A necessary consequence of the compressibility of a gas is that disturbances produced at one point propagate to another point at a finite speed, i.e., at the speed of sound a. As an object (in this case, called a point pressure or acoustic source) accelerates from rest, it will emit disturbances in the form of spherical pressure waves, as shown in the figure below. The effect can be visualized by considering the points (open dots, right to left) as having generated a disturbance at previous times, the solid dot indicating the current time. The speed of sound is the same in all directions in a uniform constant temperature fluid, so these waves manifest in three-dimensional space as a series of offset concentric spheres.

The movement of a point pressure or acoustic source helps explain the development of compressibility effects in a flow. As the source becomes supersonic, it exceeds the speed at which disturbances propagate (speed of sound), so pressure disturbances will coalesce along a wavefront called a Mach cone.

As the point source moves faster, the pressure waves appear to bunch closer together in the direction of motion and spread apart in the other direction, i.e., a Doppler effect. Eventually, as the source’s speed approaches the speed of sound, the source catches up with the previously produced pressure waves, which merge and become a wavefront perpendicular to the direction of travel, which is the essence of how a shock wave forms. The shock waves then bend back to form a Mach line for supersonic motion; although named after Ernst Mach, these oblique waves were first theorized by Christian Doppler.

The angle of the Mach wave, \mu, can easily be calculated because it will be apparent from the velocity components that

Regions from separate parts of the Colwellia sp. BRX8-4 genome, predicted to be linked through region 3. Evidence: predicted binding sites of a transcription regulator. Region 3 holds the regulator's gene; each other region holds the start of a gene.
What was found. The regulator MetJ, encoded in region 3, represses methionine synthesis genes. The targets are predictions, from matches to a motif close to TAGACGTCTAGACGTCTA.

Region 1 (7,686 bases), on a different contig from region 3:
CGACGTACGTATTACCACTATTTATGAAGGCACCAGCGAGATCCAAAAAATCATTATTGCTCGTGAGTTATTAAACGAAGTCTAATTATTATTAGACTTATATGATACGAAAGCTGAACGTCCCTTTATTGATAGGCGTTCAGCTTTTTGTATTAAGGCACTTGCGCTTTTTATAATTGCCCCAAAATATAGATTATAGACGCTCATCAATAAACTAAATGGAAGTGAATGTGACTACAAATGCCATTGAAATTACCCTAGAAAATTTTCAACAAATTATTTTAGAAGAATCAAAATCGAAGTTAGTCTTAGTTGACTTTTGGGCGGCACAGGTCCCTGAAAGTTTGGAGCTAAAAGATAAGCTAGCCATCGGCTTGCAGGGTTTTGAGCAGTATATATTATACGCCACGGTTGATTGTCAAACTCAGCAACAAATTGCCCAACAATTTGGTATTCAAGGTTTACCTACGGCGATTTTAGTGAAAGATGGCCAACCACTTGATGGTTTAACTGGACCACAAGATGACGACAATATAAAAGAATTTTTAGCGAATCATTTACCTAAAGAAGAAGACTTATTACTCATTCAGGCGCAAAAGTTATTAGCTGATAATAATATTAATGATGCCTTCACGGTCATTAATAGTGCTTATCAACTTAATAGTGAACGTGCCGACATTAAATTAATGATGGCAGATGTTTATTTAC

(6)   \begin{equation*} \sin \mu = \frac{a_{\infty}}{V_{\infty}} = \frac{1}{M_{\infty}} \end{equation*}

where V_{\infty} is the velocity of the source, a_{\infty} is the speed of sound, and M_{\infty} is the Mach number of the source. Therefore, the Mach angle is simply

(7)   \begin{equation*} \mu = \sin^{-1} \left(\frac{1}{M_{\infty}} \right) \end{equation*}

Mach Number Regimes

It will now be apparent that in a compressible flow, there is an essential distinction between flows involving velocities less than sound (subsonic flow) and flow velocities greater than sound (supersonic). If M is the local Mach number at a point P in the flow, then by definition, the flow is locally:

  • Subsonic if M < 1.
  • Sonic if M = 1.
  • Supersonic if M > 1.

The free-stream Mach number M_{\infty} is defined as the ratio of the free-stream velocity (that is, the velocity far upstream of the airfoil) to that of the free-stream sonic velocity, a_{\infty}, i.e.,

(8)   \begin{equation*} M_{\infty} = \frac{V_{\infty}}{a_{\infty}} \end{equation*}

The figure below shows the categorization of flight vehicles in terms of their flight Mach number. The speed of sound at MSL ISA is about 1,117 ft/s (340 m/s, 768 mph, 1,236 km/h). Few air-breathing vehicles can sustain supersonic flight speeds of M_{\infty} > 3.

 

Categorization of aerodynamic flows and flight vehicle speeds using the Mach number.

Check Your Understanding #1 – Calculating the Mach number

An airplane is in cruise at a true airspeed of 500 knots at 30,000 ft. Calculate the flight Mach number for these conditions. Assume ISA standard conditions.

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The airspeed V_{\infty} is given as 500 knots, equivalent to 843.9 ft/s. The flight Mach number will be the airspeed divided by the speed of sound at this altitude. Using the International Standard Atmosphere (ISA) model, for which a handy online ISA calculator can be found here, the standard temperature at this altitude is -47.83 F or 411.84 R. According to the calculator, the corresponding speed of sound, a_{\infty, at this altitude and temperature, is 994.86 ft/s. This latter value can also be determined using